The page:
The Virginia Bar Association renames award for Governor Gerald Baliles; First recipient will be Justice Elizabeth B. Lacy
The Virginia Bar Association has announced that it will change the name of its Distinguished Service Award, given by the Association “in recognition and appreciation of exceptional service and contributions to the bar and public at large,” to the Gerald L. Baliles Distinguished Service Award. The first recipient of the renamed award will be Supreme Court of Virginia Senior Justice Elizabeth B. Lacy. Governor Baliles and Justice Lacy will both be honored at the Association’s annual meeting in Williamsburg on January 18.
Included among previous recipients of the award are former U.S. Supreme Court Justice Lewis F.Powell, Jr., former U.S. Senator William B. Spong, Jr., former Virginia Chief Justice Harry L. Carrico and Baliles himself, who received the award in 2001.
“The renaming of the award for Governor Baliles and its presentation to Justice Lacy are entirely fitting,” said VBA President Glenn C. Lewis of Fairfax. “They have been not only two of the most outstanding public servants in Virginia of this generation; for many years they also have been consistently and visibly dedicated to the mission and programs of The Virginia Bar Association.” A member of the VBA for 40 years, Baliles served as the first chair of the Association’s Committee on Special Issues of National and State Importance, a blue-ribbon, multi-disciplinary panel responsible for bringing to the attention of
members of the bar and the public cutting-edge national and international developments that shape critical future legal and policy issues. More recently he forged a partnership between The Virginia Bar Association and the Virginia Historical Society to educate lawyers on the impact of Virginia’s rich history on its current legal and political climate. He is currently a member of the VBA’s Commission on Professionalism.
Baliles, now director of the Miller Center of Public Affairs at the University of Virginia, was elected in 1985 to serve as the 65th Governor of Virginia. His tenure as governor capped a career in public service that included serving as the attorney general of Virginia (1982-85) and a member of the Virginia House of Delegates (1976-82). After leaving public office, he entered private law practice as a partner in the firm of Hunton & Williams in Richmond.
Lacy, a former member of the board of governors of the VBA, in 1985 became the first woman to serve as a judge of the Virginia State Corporation Commission. In 1989 she became the first woman to serve on the bench of the Supreme Court of Virginia. She was appointed to the latter position by Baliles during his term as governor and was in both cases subsequently elected to the
positions by the Virginia General Assembly. She served as a deputy to Baliles when he was attorney general and had previously worked in the office of the attorney general of Texas and for the Texas Legislative Council.
Baliles serves on the corporate boards of Norfolk Southern Corporation and Shenandoah Life insurance Corporation and has served on the boards of the Greater Richmond World Affairs Council, the Greater Richmond Transportation Advocacy Board and the Richmond Symphony Council. He chaired the Commission to Ensure a Strong Competitive Airline Industry for the President and Congress and served as the editor of CCH Issues in Aviation Law and Policy. He has also served as chair of PBS and throughout most of his professional life has been at the forefront of activities related to preserving the Chesapeake Bay. Always a champion of education, he founded the Patrick County Educational Foundation and served as chairman of the Commission on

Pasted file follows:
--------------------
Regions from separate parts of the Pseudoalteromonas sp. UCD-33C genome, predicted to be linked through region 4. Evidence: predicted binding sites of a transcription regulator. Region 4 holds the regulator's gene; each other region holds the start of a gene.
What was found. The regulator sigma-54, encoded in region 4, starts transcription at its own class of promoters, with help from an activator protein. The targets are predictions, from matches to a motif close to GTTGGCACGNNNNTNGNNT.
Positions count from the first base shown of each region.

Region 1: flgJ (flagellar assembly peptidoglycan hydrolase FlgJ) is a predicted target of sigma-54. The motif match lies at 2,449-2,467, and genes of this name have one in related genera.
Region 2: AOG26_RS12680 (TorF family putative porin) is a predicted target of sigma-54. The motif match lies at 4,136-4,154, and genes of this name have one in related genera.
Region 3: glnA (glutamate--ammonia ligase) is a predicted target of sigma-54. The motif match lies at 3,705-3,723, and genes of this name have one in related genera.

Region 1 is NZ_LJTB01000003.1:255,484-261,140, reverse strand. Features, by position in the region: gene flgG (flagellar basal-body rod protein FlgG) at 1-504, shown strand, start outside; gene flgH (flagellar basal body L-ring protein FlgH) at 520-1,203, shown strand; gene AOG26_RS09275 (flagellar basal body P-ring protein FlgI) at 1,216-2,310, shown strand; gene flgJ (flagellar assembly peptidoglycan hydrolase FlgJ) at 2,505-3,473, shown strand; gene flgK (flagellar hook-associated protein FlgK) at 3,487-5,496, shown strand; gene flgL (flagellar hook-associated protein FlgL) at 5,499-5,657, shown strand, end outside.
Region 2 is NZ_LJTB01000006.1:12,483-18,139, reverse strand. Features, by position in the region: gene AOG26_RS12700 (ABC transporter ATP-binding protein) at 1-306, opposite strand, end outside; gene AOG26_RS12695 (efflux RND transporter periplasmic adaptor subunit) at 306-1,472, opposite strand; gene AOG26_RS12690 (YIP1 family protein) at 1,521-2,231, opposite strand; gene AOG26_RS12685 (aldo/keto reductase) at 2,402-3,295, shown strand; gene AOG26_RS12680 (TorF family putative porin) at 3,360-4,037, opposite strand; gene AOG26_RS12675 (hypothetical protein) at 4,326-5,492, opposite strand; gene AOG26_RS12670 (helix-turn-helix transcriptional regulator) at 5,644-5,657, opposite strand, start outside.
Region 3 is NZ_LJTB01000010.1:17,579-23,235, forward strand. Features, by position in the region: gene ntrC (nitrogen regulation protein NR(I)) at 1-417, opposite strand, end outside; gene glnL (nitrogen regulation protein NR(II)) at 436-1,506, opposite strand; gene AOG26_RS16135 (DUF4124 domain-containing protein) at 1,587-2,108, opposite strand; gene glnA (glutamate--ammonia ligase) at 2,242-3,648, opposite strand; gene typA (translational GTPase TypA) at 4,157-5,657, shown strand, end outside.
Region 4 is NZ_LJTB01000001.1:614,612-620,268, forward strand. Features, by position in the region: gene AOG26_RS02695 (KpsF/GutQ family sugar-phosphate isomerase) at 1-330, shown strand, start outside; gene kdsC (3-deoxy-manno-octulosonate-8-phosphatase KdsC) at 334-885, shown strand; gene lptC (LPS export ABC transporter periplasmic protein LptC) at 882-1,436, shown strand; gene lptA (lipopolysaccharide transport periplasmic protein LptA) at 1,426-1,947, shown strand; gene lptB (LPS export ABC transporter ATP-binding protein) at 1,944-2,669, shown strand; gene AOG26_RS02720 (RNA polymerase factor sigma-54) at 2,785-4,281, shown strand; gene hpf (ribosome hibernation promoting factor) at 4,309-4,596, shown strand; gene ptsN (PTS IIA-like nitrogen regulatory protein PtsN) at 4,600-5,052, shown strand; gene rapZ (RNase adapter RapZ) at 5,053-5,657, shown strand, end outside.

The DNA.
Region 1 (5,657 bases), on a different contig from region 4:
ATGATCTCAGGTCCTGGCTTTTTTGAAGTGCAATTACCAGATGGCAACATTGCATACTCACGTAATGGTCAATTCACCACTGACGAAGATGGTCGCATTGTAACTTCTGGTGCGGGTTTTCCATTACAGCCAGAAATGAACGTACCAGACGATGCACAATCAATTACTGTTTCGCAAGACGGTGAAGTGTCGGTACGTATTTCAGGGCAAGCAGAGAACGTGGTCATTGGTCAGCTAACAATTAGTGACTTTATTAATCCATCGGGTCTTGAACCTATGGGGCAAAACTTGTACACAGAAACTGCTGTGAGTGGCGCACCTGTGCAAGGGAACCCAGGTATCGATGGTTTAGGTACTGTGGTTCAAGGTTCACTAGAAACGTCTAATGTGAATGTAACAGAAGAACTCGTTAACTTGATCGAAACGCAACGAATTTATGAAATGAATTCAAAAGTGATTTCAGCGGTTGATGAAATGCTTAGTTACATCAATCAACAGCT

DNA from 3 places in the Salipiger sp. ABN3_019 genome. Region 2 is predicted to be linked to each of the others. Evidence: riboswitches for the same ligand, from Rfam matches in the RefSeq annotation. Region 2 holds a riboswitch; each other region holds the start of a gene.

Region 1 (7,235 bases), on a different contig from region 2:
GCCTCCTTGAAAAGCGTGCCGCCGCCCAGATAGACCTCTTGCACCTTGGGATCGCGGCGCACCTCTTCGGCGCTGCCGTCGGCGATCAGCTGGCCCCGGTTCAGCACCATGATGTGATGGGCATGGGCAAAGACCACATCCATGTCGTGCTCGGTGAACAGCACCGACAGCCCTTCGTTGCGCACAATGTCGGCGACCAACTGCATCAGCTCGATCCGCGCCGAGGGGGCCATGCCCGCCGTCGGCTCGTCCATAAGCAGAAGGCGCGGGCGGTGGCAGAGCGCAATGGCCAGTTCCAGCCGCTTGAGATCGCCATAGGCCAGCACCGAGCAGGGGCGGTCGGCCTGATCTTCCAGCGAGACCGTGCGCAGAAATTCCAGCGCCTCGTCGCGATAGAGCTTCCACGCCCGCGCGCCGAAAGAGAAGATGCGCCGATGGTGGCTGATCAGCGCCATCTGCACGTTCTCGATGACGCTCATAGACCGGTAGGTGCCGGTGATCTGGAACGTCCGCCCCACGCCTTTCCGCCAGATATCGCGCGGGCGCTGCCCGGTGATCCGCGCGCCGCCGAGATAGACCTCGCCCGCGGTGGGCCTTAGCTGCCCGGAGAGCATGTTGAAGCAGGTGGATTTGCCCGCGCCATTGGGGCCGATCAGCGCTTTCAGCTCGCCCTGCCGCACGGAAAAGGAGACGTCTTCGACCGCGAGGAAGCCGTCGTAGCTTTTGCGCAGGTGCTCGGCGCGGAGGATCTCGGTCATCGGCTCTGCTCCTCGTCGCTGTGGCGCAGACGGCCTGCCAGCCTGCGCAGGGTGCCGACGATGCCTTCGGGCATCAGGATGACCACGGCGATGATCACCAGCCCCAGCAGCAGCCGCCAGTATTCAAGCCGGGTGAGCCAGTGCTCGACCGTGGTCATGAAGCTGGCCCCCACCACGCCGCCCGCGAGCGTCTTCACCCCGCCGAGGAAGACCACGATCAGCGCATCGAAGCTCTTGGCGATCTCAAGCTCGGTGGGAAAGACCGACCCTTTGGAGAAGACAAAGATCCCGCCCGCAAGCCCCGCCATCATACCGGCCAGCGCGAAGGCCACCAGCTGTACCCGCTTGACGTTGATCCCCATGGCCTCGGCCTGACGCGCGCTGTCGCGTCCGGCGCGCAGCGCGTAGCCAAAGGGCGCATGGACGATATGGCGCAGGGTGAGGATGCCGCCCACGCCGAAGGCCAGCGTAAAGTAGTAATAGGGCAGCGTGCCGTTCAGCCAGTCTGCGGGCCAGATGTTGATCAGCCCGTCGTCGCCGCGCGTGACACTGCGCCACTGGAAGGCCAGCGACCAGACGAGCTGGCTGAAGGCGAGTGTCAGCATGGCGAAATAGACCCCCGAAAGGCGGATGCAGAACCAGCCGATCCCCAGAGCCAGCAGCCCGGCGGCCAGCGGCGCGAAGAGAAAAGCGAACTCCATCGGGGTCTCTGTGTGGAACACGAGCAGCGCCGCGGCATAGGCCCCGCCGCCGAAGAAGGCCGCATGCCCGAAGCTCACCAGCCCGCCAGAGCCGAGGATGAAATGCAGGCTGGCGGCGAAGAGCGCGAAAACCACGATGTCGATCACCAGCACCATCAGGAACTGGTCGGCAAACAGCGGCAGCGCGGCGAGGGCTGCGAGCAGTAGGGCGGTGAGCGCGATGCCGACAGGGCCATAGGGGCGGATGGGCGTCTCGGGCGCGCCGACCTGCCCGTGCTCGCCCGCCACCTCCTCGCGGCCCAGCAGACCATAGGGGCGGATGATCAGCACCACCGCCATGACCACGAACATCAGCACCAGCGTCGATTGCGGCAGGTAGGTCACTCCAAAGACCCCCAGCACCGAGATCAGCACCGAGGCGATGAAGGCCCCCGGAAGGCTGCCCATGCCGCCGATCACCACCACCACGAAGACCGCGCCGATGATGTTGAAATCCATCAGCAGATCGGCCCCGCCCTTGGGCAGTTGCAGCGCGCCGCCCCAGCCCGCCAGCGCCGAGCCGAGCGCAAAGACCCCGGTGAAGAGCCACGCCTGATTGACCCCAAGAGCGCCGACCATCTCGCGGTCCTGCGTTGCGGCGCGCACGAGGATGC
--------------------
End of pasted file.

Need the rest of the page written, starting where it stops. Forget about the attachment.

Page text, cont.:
the Academic Presidency and for the Task Force on the State of the Presidency in Higher Education, for the Association of Governing Boards of Universities and Colleges.
In addition to 10 honorary degrees, Baliles holds a bachelor’s degree from Wesleyan University and a J.D. from the University of Virginia Law School. He became the Miller Center’s fifth director in April 2006. Founded in 1975, the Miller Center is a nonpartisan public policy institution devoted to studying, examining and sharing information about American government and the presidency and promoting discourse and bipartisan consensus in issues of national and international policy.
Governor Baliles and his wife Robin reside in Charlottesville.
Lacy retired from active status on the Supreme Court of Virginia earlier this year. She is now a member of The McCammon Group, a provider of dispute resolution services based in Richmond. She is a graduate of Saint Mary’s College and the
University of Texas Law School and also holds a LL.M. from the University of Virginia School of Law. She was an adjunct professor of law at the University of Richmond from 1995-2003, holds numerous honorary degrees and is the
recipient of many awards, including the Robert R. Merhige, Jr. Outstanding Achievement Award from the John Marshall American Inn of Court and the William Green Award from the University of Richmond School of Law. In addition to extensive teaching, lecturing and presenting on a variety of legal and law-related subjects, Lacy has chaired many educational policy bodies within the bar and the judiciary, including the Section of Legal Education and Admissions to the Bar and the Advisory Board, Central and Far Eastern European Law Initiative, of the American Bar Association and the Advisory Committee for the Masters in Law in the Judicial Process program at the University of Virginia. While on the Supreme Court, she chaired a task force on
gender bias in the courts and a committee on unrepresented litigants in Virginia courts.
Justice Lacy, a Richmond resident, is married to D. Patrick Lacy, Jr. They have four children and two grandchildren.